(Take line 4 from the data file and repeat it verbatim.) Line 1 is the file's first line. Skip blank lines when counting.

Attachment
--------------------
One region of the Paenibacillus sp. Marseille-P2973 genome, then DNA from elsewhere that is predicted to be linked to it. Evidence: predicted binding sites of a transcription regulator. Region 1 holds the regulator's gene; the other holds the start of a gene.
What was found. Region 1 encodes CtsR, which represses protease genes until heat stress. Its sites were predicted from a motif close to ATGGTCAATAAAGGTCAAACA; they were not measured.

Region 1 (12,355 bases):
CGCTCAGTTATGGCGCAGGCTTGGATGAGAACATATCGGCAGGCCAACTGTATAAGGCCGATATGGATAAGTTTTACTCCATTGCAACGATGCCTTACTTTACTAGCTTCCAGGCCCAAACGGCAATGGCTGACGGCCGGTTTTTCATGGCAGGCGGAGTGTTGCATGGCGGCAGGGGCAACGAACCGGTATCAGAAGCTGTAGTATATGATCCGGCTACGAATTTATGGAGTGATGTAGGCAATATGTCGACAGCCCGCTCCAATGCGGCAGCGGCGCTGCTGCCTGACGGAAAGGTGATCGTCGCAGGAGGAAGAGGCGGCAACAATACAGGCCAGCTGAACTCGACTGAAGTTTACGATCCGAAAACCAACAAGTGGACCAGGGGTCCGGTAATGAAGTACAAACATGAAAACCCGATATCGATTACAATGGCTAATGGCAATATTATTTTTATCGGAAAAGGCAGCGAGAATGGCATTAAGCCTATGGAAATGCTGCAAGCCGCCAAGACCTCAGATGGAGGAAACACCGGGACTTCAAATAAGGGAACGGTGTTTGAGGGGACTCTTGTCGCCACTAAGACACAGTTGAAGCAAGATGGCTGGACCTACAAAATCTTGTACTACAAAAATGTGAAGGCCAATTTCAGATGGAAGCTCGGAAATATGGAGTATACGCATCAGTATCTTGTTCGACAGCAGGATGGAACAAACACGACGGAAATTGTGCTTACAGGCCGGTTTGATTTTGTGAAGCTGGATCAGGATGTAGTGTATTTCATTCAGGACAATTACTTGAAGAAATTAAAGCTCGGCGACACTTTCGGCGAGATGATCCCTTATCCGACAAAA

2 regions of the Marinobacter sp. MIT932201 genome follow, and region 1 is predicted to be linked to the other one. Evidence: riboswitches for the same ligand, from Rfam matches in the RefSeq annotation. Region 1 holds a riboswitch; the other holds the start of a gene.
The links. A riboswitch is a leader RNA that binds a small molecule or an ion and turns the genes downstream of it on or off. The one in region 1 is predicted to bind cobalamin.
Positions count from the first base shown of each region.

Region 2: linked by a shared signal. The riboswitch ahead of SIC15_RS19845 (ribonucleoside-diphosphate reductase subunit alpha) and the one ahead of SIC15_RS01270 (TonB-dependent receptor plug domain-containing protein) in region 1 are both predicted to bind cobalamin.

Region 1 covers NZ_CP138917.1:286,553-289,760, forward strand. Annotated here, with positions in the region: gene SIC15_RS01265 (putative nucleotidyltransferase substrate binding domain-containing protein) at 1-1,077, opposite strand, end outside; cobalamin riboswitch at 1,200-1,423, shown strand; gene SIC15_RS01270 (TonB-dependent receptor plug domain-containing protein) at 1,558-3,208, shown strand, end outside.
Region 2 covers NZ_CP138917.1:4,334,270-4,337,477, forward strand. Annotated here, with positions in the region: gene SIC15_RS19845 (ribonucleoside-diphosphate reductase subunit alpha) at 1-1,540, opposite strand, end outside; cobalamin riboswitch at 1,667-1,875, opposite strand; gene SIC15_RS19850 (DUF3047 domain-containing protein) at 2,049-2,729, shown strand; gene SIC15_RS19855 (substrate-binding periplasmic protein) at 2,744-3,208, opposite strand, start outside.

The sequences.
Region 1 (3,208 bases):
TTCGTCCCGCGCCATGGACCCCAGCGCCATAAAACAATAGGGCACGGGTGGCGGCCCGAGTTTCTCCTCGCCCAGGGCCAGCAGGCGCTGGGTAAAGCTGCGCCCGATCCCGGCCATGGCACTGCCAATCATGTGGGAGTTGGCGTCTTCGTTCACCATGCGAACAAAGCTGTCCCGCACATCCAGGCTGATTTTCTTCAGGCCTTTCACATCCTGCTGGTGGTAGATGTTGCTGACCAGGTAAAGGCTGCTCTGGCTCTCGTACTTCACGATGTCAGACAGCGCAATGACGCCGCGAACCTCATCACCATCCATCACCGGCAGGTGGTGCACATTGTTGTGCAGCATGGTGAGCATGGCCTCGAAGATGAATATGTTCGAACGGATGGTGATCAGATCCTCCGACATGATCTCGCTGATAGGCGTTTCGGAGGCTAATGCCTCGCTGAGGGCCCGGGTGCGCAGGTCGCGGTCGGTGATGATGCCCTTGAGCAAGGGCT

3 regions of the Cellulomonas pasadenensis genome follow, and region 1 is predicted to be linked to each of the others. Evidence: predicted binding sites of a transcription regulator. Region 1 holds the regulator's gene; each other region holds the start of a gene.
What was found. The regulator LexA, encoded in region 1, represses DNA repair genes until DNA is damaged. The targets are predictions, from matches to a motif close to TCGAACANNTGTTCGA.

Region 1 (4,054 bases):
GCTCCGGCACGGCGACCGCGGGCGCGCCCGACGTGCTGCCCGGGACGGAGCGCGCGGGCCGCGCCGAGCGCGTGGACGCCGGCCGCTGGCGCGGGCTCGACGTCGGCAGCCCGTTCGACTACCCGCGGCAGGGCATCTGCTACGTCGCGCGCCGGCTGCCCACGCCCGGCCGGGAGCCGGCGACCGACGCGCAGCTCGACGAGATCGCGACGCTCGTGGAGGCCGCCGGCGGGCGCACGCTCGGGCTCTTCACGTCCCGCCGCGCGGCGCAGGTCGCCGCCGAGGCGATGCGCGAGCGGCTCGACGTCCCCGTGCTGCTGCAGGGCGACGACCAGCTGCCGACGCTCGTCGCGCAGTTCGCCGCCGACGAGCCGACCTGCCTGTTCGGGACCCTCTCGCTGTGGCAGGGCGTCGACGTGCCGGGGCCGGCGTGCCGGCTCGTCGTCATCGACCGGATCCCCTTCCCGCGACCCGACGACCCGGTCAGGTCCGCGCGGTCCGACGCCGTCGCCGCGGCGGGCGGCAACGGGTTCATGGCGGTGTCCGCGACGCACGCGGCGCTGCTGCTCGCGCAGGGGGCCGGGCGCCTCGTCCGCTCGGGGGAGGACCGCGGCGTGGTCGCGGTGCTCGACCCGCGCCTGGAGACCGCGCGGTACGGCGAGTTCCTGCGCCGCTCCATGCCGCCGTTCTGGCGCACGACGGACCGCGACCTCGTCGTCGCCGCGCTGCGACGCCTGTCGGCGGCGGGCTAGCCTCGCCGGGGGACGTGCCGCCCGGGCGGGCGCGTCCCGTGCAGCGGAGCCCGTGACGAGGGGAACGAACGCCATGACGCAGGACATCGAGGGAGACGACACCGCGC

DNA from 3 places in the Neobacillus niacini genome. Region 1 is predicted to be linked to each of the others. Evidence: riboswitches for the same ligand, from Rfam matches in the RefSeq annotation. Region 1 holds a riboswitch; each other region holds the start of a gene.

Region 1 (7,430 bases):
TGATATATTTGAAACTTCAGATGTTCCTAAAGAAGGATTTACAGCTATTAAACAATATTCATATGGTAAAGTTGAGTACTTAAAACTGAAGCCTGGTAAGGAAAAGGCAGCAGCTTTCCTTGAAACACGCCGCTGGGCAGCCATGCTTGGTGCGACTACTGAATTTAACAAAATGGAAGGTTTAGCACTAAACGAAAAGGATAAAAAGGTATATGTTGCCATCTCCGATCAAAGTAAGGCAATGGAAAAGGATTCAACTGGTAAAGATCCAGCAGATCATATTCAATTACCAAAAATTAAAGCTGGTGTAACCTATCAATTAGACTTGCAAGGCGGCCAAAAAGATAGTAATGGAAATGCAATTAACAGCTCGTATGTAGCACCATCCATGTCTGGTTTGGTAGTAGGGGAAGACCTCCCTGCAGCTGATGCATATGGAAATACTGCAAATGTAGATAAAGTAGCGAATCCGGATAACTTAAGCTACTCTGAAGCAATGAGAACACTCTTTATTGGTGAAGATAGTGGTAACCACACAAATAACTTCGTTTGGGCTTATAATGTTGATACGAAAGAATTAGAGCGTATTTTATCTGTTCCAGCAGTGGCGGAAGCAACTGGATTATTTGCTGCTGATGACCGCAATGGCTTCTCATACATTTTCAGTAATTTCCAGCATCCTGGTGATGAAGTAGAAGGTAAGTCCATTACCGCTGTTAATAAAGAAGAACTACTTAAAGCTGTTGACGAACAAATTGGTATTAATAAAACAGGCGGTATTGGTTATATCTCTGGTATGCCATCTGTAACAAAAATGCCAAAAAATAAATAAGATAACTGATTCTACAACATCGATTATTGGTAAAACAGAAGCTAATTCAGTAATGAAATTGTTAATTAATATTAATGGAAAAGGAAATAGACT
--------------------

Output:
CGCTCAGTTATGGCGCAGGCTTGGATGAGAACATATCGGCAGGCCAACTGTATAAGGCCGATATGGATAAGTTTTACTCCATTGCAACGATGCCTTACTTTACTAGCTTCCAGGCCCAAACGGCAATGGCTGACGGCCGGTTTTTCATGGCAGGCGGAGTGTTGCATGGCGGCAGGGGCAACGAACCGGTATCAGAAGCTGTAGTATATGATCCGGCTACGAATTTATGGAGTGATGTAGGCAATATGTCGACAGCCCGCTCCAATGCGGCAGCGGCGCTGCTGCCTGACGGAAAGGTGATCGTCGCAGGAGGAAGAGGCGGCAACAATACAGGCCAGCTGAACTCGACTGAAGTTTACGATCCGAAAACCAACAAGTGGACCAGGGGTCCGGTAATGAAGTACAAACATGAAAACCCGATATCGATTACAATGGCTAATGGCAATATTATTTTTATCGGAAAAGGCAGCGAGAATGGCATTAAGCCTATGGAAATGCTGCAAGCCGCCAAGACCTCAGATGGAGGAAACACCGGGACTTCAAATAAGGGAACGGTGTTTGAGGGGACTCTTGTCGCCACTAAGACACAGTTGAAGCAAGATGGCTGGACCTACAAAATCTTGTACTACAAAAATGTGAAGGCCAATTTCAGATGGAAGCTCGGAAATATGGAGTATACGCATCAGTATCTTGTTCGACAGCAGGATGGAACAAACACGACGGAAATTGTGCTTACAGGCCGGTTTGATTTTGTGAAGCTGGATCAGGATGTAGTGTATTTCATTCAGGACAATTACTTGAAGAAATTAAAGCTCGGCGACACTTTCGGCGAGATGATCCCTTATCCGACAAAA